When I was in junior high, we had a large plastic barrel my brothers and I loved to play with.  It was the size of a 55-gallon drum, but it was thick plastic.  Our favorite thing to do with it was take it to the top of the hill in our back yard, crawl inside it and roll down.  It was wonderful fun and we would be so dizzy when we got out we could hardly see or walk.  One day, my grandmother came home and saw us enjoying the fun of the barrel.  After watching for a while, she said she wanted to try it.  As much as I wanted to see that, it scared me a little.  What if we broke her?  However, my dad was there as well and didn’t seem to have a problem with it, so we helped her into the barrel.

Grandma was not as small or limber as us and had to get down on her knees, lean forward, sit back on her feet and then slowly shuffle into the barrel.  She didn’t even fit all the way inside and her head stuck out the end, but she said she was ready so we pushed her down the hill.  I will never forget seeing her hair bobbing up and down and she rolled to the bottom.  Once she came to a stop, we had to help her out of the barrel the same way we helped her in.  She was very dizzy and stumbled around for a while.  She said it was fun, but did not opt for another turn.  It is one of my favorite memories of her.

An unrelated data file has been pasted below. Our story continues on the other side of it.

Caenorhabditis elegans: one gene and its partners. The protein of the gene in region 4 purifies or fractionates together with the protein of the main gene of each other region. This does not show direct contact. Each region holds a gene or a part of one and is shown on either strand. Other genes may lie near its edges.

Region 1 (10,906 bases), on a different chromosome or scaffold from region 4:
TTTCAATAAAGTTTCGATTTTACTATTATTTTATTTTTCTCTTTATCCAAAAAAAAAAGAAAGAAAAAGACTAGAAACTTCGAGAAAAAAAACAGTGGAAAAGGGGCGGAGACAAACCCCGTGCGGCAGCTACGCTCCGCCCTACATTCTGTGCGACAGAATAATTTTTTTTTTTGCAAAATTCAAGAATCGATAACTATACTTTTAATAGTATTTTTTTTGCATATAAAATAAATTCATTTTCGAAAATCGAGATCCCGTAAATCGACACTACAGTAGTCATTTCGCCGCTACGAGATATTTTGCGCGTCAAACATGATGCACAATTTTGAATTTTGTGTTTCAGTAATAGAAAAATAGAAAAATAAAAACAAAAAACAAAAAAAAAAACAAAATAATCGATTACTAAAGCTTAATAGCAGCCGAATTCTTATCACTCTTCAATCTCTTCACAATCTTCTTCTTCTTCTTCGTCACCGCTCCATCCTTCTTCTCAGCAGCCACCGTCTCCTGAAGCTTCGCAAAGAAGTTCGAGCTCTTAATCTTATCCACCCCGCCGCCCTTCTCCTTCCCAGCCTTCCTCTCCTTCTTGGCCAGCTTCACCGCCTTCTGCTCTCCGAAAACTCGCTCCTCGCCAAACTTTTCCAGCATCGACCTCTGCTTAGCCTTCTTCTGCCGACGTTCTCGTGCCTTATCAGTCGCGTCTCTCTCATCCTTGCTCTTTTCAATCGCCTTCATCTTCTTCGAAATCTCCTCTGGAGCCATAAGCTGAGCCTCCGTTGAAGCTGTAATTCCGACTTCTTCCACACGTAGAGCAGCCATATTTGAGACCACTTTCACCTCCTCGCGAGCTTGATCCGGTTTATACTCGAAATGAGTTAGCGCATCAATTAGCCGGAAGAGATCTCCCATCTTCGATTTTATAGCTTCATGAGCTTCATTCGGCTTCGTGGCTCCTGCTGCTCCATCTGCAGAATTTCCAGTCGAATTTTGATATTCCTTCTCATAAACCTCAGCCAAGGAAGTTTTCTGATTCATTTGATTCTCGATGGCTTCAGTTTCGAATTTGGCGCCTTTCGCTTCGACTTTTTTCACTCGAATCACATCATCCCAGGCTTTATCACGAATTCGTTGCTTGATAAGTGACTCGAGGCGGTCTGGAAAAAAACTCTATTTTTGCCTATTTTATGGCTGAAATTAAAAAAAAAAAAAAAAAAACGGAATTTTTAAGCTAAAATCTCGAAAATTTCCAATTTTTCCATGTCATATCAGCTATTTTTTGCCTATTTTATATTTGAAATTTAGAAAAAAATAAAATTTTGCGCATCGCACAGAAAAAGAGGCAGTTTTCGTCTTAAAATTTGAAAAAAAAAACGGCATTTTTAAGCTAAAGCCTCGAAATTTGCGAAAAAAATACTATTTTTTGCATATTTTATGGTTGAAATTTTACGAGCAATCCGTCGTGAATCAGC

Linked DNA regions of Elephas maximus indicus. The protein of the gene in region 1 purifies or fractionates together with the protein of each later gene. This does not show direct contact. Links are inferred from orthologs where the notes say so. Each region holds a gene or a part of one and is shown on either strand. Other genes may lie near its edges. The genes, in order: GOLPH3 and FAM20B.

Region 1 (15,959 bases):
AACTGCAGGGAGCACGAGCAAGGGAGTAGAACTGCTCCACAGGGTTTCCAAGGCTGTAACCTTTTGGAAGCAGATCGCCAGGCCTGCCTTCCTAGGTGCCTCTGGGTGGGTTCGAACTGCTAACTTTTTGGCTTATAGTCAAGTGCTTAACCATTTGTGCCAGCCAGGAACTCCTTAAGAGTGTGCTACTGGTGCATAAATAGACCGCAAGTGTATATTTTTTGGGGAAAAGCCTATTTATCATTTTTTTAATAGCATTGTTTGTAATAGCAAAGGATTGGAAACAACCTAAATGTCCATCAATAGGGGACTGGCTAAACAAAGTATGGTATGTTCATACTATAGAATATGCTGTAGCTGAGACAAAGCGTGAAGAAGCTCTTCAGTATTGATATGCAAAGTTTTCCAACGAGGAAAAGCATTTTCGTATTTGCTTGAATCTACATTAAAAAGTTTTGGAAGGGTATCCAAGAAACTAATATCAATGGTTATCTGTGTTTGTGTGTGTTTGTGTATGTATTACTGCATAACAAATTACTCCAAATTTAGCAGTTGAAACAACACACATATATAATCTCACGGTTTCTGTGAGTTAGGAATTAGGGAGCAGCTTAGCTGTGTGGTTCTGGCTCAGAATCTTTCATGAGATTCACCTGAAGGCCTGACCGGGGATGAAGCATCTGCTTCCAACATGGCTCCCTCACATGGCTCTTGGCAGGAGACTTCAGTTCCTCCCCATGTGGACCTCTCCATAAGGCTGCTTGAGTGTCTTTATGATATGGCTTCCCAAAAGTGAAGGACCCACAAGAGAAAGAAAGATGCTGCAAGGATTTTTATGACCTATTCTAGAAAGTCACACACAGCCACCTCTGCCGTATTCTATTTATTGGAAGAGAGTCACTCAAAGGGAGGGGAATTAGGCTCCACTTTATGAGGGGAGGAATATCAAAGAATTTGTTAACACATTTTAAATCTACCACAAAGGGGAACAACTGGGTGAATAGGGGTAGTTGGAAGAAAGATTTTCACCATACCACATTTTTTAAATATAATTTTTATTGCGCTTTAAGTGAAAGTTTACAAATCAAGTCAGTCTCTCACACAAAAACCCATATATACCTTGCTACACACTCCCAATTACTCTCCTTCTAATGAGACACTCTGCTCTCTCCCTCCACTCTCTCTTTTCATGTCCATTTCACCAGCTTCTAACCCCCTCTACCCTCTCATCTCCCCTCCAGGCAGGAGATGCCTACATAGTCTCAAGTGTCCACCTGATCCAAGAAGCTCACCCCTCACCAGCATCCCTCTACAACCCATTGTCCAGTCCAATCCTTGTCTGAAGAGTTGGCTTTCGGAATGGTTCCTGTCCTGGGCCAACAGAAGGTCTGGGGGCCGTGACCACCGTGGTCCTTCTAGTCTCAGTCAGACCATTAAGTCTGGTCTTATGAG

My mind snapped back to reality as I approached the halfway point of the hill.  This section straightens out for about fifteen feet before dropping off again.  I was grateful for this section, because I had reached a speed where I did not know if I could stop and was going to use this opportunity to slow down a little before taking on the next section.  Unfortunately, my muscles had already grown accustomed to stepping down to maintain balance and the first step onto the flat ground jarred my knee.  As much as that really hurt, my momentum was way too much to slow down and I went airborne off the next drop off.

For perspective on the size of this hill, notice the small spots that are actually Taylor and Kirsten.